“We’re moving from a world of simplistic scores to a much more refined data landscape”

Daniel Klier
ESG Book

In providing data, “the first thing that we should be clear about is what is the purpose of this data set”, says Cichon. “What are we trying to measure? And then: how are we actually measuring it? That’s part of the challenge. Without answering those questions clearly for investors, it’s very difficult for them to properly embed the data into their processes.”

Meanwhile, investor demand for new data sets is rising. Managers are increasingly looking for data on topics such as biodiversity impacts and water scarcity. Managers are also seeking a broader set of social metrics – an area where accessing data has been historically difficult and significant gaps remain. To fill them, investors are reliant on substituted data.

For instance, to measure diversity and inclusion at a company that does not report these numbers, gender balance is often deployed as a proxy. “But it’s a poor proxy,” says Majoch. “There are different types of diversity and some of those are not visible unless you go through a person’s medical records.”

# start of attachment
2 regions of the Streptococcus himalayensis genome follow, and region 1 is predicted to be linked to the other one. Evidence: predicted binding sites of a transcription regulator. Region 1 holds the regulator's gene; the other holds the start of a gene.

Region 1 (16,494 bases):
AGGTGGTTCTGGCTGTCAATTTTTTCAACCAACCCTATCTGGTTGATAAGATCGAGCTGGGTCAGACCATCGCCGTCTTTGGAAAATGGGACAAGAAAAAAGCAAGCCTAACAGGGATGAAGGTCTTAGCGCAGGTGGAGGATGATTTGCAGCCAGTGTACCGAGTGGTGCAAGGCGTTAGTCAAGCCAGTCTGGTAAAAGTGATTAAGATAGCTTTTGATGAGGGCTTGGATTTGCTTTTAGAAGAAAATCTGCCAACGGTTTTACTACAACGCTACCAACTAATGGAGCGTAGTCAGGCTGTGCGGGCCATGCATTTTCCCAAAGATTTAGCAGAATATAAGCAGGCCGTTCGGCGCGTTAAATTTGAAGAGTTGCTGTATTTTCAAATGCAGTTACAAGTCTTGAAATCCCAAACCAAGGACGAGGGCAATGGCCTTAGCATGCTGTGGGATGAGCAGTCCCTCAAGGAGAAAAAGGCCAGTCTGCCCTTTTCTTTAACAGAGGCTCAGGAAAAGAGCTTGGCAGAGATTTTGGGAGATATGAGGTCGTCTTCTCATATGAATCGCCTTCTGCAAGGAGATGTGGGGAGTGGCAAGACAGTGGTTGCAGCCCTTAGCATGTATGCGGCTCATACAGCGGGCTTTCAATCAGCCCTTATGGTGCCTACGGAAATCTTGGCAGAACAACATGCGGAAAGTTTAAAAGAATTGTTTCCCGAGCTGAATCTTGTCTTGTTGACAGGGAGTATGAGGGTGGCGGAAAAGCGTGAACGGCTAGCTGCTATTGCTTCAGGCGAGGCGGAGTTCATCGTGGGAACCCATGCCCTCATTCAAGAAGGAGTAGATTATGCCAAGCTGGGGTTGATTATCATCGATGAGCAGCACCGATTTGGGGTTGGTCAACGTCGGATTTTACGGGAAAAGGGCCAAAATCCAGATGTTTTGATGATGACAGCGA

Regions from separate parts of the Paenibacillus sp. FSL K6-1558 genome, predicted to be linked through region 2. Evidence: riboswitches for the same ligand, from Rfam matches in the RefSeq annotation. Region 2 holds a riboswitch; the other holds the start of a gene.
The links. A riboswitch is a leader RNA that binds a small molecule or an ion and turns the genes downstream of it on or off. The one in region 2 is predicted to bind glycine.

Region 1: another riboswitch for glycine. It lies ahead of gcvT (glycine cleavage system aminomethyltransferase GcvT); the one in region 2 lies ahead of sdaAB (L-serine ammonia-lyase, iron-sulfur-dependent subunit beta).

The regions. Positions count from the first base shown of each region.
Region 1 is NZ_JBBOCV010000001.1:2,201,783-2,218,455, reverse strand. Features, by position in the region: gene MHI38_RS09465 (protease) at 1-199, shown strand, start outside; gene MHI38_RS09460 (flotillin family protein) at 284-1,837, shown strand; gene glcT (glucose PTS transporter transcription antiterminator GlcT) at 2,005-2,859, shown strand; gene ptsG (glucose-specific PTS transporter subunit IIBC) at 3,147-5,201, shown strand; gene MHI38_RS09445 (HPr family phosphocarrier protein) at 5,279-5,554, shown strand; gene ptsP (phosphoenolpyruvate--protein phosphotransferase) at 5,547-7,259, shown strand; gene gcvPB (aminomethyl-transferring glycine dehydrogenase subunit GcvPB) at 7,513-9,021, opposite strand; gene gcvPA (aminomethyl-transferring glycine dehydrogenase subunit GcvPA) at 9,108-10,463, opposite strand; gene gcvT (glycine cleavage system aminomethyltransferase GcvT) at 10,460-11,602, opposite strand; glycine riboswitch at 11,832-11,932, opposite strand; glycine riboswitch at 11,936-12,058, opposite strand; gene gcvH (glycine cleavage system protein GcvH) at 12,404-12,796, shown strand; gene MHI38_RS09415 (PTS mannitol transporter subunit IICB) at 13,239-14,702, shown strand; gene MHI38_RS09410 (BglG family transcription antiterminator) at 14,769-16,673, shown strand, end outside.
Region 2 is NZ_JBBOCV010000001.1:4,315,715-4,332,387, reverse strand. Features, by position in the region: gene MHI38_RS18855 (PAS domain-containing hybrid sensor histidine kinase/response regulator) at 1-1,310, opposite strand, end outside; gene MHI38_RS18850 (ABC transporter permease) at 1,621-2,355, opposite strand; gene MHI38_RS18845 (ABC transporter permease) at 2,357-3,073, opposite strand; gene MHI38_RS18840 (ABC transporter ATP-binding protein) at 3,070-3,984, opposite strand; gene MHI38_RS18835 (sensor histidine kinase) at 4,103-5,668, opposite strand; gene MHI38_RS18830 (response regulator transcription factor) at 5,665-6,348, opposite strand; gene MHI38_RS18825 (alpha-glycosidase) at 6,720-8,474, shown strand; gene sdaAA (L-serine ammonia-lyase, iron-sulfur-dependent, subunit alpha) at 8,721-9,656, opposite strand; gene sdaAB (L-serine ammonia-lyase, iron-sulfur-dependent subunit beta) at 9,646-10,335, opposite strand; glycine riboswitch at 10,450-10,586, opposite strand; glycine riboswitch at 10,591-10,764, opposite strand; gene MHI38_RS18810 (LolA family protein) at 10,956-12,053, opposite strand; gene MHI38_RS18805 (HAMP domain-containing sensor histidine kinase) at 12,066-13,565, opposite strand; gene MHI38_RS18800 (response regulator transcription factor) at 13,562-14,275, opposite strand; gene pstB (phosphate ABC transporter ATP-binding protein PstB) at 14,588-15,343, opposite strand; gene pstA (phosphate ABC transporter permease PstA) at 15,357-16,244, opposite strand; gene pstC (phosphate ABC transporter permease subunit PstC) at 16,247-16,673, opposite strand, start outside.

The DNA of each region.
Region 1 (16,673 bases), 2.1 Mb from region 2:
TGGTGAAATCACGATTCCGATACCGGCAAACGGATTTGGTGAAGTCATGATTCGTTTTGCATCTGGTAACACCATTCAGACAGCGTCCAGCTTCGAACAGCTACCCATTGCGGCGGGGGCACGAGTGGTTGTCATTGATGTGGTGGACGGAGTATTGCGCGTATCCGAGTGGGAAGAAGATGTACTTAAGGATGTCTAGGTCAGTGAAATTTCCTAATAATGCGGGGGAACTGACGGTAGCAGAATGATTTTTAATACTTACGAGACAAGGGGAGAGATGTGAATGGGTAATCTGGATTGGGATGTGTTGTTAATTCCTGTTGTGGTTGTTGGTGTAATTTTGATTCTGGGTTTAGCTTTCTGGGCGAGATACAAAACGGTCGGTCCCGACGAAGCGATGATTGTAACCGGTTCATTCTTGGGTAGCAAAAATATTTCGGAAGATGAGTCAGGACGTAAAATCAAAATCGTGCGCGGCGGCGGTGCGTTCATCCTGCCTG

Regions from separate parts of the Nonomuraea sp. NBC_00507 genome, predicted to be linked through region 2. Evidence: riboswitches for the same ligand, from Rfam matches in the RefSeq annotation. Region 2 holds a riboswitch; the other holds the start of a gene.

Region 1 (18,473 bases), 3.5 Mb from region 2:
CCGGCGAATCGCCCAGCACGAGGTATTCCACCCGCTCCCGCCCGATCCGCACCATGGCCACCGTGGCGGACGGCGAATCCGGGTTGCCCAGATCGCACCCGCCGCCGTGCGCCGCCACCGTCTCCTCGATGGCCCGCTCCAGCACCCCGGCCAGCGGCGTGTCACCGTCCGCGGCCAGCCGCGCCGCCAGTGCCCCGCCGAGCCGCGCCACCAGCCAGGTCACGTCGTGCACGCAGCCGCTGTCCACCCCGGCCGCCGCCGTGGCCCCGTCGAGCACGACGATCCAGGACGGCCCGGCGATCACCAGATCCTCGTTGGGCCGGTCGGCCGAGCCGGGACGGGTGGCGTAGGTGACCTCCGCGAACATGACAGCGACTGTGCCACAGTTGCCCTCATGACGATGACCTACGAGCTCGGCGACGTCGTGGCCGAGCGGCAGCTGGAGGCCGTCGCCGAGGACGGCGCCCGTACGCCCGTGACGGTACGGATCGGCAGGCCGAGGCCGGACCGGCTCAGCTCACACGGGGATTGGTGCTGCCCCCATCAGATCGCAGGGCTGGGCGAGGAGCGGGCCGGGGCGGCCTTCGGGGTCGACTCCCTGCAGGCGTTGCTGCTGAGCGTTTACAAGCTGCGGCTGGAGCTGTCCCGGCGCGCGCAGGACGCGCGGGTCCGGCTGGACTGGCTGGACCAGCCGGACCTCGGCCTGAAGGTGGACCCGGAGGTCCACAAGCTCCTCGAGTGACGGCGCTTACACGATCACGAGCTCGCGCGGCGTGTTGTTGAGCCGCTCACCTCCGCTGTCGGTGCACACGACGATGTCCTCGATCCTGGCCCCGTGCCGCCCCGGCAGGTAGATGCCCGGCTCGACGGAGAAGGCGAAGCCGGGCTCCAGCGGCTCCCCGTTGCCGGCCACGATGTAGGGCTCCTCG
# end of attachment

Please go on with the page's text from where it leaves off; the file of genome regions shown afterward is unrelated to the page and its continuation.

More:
Calls for more corporate disclosure and the standardisation of metrics and approaches are growing louder. But the number of industry initiatives and frameworks launched to improve reporting to boost consistency, comparability and transparency can also be confusing to navigate. “We’re in the painful process of standardising data while regulations are being introduced,” notes Cichon.

And the regulations themselves can be a source of ambiguity. The EU Sustainable Finance Disclosure Regulation has had an undeniable impact on ESG data requirements globally. But lack of clarity around definitions, notably what qualifies as a sustainable asset, has prompted a flood of funds to downgrade from Article 9 to Article 8.

Some of the language around the regulation’s Principal Adverse Impacts (PAI) reporting obligations is also unhelpfully vague – despite clarifications offered by the SFDR Delegated Regulation that came into force at the beginning of the year. “If you look at biodiversity, [the PAI states] ‘operations in or near diversity hotspots’. How near?” Majoch asks.

The right direction?

While some market participants are still hesitant to say if the finance sector is moving in the right direction given the significant limitations around ESG data, others are more positive. All agree that the industry is in a period of huge transformation, amid an evolving regulatory landscape, growing investor sophistication around their data needs and technological innovation.